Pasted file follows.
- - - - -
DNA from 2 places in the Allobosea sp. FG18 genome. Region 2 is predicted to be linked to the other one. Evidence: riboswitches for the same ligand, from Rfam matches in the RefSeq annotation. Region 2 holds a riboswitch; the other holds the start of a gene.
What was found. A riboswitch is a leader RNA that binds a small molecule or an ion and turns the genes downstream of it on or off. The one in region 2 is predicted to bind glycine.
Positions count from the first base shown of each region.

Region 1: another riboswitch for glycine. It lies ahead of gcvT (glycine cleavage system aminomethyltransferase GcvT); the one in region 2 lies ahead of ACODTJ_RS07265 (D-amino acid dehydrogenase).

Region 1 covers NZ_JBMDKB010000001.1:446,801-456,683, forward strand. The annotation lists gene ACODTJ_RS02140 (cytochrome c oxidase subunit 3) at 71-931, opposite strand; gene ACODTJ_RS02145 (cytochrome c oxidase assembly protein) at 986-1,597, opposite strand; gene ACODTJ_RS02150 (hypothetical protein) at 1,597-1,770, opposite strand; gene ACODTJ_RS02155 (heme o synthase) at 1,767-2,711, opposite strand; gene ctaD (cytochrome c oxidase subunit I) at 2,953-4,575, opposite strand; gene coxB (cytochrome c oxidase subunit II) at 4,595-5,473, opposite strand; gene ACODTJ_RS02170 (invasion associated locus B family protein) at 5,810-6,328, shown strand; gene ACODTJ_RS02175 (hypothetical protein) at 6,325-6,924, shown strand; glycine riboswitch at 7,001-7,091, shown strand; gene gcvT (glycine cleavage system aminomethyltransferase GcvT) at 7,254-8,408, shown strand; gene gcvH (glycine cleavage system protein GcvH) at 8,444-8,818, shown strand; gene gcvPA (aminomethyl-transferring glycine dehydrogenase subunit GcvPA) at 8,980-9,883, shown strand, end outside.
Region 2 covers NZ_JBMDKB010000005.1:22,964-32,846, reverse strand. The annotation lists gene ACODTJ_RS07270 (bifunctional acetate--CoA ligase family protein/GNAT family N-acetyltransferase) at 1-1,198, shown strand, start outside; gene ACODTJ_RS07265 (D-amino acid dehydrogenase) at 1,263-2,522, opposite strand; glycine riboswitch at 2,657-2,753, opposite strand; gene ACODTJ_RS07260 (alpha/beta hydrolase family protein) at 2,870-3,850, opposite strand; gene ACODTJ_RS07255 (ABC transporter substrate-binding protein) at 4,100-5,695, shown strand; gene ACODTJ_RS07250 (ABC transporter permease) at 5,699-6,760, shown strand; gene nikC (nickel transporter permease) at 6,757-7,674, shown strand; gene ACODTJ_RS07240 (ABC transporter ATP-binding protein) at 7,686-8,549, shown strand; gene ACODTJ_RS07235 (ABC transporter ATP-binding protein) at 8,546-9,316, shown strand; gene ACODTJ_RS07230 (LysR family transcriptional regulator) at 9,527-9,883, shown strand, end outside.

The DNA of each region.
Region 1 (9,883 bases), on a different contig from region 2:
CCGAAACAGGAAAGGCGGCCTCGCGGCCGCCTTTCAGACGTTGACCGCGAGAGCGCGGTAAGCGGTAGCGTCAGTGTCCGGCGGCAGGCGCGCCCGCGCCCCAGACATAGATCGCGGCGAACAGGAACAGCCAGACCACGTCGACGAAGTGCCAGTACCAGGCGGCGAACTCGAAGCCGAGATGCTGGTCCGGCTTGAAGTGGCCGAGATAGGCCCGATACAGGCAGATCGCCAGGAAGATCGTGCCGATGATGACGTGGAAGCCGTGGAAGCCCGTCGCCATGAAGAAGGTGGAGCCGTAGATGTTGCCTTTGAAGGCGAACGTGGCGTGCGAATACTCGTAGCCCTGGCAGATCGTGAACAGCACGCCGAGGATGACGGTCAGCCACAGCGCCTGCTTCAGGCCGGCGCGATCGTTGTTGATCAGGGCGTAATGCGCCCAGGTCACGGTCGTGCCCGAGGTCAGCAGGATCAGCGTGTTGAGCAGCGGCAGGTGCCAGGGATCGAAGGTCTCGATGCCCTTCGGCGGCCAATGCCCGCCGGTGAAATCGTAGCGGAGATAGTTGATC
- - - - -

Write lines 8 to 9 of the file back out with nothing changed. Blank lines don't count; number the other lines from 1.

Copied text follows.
Region 1 (9,883 bases), on a different contig from region 2:
CCGAAACAGGAAAGGCGGCCTCGCGGCCGCCTTTCAGACGTTGACCGCGAGAGCGCGGTAAGCGGTAGCGTCAGTGTCCGGCGGCAGGCGCGCCCGCGCCCCAGACATAGATCGCGGCGAACAGGAACAGCCAGACCACGTCGACGAAGTGCCAGTACCAGGCGGCGAACTCGAAGCCGAGATGCTGGTCCGGCTTGAAGTGGCCGAGATAGGCCCGATACAGGCAGATCGCCAGGAAGATCGTGCCGATGATGACGTGGAAGCCGTGGAAGCCCGTCGCCATGAAGAAGGTGGAGCCGTAGATGTTGCCTTTGAAGGCGAACGTGGCGTGCGAATACTCGTAGCCCTGGCAGATCGTGAACAGCACGCCGAGGATGACGGTCAGCCACAGCGCCTGCTTCAGGCCGGCGCGATCGTTGTTGATCAGGGCGTAATGCGCCCAGGTCACGGTCGTGCCCGAGGTCAGCAGGATCAGCGTGTTGAGCAGCGGCAGGTGCCAGGGATCGAAGGTCTCGATGCCCTTCGGCGGCCAATGCCCGCCGGTGAAATCGTAGCGGAGATAGTTGATC